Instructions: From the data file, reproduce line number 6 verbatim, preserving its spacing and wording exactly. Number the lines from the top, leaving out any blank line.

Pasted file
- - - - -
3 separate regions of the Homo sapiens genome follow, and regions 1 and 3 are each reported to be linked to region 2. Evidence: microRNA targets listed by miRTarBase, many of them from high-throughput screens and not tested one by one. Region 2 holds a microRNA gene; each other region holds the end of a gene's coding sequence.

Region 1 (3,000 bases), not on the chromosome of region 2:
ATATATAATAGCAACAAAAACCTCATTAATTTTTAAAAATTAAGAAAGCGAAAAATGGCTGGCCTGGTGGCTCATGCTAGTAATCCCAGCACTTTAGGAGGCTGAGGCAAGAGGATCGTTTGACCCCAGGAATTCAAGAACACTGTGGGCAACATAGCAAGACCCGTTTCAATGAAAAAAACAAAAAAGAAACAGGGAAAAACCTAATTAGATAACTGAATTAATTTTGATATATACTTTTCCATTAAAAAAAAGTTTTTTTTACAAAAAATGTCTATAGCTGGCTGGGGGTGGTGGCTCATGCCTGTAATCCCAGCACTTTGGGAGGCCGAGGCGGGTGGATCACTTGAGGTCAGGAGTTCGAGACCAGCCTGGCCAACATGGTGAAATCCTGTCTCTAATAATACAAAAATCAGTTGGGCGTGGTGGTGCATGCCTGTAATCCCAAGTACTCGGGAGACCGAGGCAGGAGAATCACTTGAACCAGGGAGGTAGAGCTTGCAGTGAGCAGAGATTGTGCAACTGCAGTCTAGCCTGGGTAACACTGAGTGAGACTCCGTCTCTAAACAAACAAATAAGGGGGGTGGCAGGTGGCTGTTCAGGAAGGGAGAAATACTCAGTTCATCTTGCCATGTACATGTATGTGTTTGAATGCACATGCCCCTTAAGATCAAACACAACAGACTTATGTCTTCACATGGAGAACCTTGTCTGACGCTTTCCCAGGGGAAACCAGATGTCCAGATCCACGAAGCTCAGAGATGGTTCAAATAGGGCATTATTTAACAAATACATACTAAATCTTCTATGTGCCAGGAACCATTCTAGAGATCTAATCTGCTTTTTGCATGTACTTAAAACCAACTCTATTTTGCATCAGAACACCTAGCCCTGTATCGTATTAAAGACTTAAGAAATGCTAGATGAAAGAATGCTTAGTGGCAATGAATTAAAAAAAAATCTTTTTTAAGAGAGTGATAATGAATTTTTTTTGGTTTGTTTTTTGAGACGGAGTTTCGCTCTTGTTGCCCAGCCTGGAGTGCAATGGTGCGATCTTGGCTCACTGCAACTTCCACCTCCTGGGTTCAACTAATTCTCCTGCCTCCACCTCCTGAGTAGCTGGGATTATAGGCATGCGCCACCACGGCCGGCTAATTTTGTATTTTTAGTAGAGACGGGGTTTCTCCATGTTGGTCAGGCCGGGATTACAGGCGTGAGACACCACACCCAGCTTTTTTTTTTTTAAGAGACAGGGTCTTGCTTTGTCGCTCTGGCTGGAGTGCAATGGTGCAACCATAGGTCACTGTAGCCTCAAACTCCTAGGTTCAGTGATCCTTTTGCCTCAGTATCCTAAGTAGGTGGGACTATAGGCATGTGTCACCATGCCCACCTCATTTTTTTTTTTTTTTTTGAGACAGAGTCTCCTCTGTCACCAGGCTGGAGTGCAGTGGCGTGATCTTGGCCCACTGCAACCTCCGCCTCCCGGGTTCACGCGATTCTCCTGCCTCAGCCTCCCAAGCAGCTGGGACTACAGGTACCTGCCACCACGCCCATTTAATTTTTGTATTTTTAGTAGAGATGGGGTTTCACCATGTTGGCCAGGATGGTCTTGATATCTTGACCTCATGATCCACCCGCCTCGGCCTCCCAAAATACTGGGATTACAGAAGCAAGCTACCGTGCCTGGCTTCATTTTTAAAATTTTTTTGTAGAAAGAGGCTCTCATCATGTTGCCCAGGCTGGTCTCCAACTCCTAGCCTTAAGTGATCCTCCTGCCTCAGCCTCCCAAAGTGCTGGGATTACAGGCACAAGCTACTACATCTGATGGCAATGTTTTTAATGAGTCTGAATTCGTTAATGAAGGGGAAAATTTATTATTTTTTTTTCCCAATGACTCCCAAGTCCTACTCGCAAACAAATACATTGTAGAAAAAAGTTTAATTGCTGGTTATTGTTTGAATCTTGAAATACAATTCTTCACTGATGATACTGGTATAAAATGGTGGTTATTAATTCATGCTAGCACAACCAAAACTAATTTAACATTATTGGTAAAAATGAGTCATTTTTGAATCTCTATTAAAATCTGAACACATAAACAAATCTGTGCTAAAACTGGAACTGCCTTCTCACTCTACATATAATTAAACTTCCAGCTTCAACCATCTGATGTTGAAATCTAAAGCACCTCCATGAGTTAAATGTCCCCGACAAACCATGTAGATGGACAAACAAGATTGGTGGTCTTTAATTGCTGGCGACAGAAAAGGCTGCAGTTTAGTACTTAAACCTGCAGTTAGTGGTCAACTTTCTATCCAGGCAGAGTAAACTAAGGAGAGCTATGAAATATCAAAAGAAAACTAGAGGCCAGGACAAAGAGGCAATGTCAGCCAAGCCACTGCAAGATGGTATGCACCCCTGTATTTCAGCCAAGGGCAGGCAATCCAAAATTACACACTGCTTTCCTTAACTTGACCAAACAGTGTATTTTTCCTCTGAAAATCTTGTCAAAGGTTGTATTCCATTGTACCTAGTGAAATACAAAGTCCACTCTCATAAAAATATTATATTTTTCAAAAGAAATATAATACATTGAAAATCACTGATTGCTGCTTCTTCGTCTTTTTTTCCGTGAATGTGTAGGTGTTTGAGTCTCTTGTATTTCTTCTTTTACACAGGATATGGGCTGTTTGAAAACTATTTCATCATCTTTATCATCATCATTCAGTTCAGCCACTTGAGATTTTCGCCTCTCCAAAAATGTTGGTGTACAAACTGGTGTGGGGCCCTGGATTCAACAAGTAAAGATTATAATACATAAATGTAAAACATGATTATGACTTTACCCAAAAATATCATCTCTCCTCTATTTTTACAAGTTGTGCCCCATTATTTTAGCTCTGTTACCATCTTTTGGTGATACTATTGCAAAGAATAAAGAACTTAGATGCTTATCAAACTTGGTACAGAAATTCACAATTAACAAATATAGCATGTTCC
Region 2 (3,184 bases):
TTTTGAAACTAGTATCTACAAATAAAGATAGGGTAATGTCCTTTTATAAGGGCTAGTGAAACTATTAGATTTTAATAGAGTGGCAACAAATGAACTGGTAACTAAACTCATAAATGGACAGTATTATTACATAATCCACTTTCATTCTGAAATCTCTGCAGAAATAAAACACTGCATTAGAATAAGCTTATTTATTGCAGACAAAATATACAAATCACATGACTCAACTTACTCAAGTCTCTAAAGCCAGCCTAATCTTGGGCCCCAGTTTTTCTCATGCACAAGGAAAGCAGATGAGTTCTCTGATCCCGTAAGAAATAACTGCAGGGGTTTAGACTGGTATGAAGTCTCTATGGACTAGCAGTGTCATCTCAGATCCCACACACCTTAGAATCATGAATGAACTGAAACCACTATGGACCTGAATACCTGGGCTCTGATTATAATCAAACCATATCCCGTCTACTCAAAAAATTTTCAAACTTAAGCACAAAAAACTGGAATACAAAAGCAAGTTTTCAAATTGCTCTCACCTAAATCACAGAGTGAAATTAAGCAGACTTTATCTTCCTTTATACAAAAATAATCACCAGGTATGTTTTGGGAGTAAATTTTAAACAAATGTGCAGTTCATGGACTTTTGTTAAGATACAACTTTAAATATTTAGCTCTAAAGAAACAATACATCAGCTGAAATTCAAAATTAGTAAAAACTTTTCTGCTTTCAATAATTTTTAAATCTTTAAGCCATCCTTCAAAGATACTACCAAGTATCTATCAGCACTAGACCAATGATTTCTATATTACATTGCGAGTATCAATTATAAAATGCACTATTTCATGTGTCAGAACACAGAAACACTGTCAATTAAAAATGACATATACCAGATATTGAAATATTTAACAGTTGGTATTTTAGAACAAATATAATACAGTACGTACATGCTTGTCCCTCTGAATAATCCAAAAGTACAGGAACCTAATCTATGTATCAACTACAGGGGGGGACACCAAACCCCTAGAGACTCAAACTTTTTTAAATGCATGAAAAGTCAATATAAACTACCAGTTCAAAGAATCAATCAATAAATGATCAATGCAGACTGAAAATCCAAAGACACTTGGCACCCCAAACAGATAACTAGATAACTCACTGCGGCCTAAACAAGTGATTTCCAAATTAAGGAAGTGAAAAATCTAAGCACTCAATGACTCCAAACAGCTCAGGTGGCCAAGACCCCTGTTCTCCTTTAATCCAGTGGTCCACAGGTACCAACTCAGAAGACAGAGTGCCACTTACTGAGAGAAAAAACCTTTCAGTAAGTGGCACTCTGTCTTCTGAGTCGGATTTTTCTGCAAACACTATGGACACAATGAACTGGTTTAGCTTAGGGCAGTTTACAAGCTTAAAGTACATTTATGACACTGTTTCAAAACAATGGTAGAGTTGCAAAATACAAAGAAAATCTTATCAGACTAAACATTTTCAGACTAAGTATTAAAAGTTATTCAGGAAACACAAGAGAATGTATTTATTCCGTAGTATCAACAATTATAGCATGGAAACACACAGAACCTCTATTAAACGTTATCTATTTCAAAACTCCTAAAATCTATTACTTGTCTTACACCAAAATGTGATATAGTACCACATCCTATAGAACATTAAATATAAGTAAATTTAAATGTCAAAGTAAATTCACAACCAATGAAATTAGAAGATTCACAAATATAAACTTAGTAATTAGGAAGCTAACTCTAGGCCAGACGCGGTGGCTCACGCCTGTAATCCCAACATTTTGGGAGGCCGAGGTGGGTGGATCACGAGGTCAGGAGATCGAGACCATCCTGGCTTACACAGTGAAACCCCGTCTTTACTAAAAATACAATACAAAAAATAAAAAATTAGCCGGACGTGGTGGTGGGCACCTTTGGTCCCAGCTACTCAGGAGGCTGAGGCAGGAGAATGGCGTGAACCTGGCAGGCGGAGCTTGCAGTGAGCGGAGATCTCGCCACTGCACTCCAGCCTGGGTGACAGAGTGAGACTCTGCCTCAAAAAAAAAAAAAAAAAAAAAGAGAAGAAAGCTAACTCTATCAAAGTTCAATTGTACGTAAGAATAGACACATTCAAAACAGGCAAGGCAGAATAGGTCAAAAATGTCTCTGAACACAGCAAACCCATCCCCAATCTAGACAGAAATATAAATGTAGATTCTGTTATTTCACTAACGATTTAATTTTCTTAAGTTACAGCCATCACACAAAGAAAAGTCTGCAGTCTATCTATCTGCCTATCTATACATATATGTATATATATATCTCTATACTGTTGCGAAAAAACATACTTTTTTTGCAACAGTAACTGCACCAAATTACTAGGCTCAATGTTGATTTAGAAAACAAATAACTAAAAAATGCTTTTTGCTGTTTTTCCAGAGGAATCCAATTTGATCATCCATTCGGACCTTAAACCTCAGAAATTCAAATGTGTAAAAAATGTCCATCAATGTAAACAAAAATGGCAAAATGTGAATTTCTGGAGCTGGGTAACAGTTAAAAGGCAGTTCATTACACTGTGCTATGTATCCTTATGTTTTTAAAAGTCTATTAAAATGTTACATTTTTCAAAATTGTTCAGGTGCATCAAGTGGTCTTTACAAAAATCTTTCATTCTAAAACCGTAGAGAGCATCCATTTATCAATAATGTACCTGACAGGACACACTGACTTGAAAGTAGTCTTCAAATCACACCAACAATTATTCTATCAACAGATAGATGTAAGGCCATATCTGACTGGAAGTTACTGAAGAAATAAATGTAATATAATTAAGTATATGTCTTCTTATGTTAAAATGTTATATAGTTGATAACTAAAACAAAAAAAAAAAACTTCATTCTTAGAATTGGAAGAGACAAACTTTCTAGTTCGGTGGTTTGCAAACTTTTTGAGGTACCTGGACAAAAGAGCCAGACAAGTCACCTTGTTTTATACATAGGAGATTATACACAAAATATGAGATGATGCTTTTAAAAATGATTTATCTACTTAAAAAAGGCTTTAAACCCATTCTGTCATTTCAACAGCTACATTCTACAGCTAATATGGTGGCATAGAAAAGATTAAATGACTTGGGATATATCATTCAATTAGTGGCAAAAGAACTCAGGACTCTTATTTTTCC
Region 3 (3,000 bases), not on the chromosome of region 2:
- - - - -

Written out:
Region 3 (3,000 bases), not on the chromosome of region 2: